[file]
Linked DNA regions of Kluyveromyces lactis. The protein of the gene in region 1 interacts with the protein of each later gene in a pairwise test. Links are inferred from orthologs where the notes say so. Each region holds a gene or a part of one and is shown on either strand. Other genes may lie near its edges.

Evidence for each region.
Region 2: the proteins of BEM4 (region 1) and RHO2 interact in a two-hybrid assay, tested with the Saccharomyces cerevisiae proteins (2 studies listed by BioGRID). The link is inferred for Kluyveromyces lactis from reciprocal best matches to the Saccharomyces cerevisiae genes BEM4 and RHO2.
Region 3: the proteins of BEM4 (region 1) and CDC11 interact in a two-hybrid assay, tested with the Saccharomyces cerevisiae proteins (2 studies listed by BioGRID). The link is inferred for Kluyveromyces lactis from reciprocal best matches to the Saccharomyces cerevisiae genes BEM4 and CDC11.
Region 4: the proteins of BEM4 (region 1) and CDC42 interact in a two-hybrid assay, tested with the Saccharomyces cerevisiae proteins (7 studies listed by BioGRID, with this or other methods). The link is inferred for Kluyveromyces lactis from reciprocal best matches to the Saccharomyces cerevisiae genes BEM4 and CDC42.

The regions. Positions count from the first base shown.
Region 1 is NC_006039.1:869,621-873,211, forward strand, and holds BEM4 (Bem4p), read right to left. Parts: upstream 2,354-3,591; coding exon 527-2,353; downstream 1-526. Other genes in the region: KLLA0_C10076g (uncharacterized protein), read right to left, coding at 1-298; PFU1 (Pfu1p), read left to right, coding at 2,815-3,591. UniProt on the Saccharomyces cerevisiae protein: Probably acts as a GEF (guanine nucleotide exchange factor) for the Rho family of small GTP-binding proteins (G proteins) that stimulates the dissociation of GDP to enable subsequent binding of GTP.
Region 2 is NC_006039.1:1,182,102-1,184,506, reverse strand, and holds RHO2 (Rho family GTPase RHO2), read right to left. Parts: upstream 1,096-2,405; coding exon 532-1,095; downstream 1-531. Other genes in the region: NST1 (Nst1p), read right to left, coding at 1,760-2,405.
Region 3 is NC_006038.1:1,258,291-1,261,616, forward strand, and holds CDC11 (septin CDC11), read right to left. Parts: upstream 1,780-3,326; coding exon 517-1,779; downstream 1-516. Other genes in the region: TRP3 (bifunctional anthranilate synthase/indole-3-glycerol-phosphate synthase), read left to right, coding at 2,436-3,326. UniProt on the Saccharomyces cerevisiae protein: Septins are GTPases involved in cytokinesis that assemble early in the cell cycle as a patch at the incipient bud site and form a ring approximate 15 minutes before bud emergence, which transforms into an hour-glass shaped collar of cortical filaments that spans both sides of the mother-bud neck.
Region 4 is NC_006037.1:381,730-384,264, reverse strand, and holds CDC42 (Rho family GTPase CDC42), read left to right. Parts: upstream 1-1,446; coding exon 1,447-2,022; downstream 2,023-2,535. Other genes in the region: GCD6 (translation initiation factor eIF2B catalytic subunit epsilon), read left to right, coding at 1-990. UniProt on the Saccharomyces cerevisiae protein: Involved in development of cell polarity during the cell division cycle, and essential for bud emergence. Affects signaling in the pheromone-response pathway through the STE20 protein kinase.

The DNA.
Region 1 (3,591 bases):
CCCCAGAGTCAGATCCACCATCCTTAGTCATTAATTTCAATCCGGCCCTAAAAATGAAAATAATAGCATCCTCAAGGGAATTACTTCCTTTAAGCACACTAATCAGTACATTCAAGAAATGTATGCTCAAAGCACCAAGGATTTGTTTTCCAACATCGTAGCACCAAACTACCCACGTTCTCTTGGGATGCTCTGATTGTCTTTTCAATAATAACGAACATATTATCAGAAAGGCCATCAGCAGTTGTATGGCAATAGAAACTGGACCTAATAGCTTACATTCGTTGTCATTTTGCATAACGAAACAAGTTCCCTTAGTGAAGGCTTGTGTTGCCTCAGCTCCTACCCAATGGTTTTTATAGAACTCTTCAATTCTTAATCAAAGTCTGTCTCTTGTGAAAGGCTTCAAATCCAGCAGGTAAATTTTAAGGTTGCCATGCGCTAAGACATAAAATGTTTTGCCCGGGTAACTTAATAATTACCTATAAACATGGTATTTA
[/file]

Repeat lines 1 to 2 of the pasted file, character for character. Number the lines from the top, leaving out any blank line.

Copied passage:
Linked DNA regions of Kluyveromyces lactis. The protein of the gene in region 1 interacts with the protein of each later gene in a pairwise test. Links are inferred from orthologs where the notes say so. Each region holds a gene or a part of one and is shown on either strand. Other genes may lie near its edges.

Evidence for each region.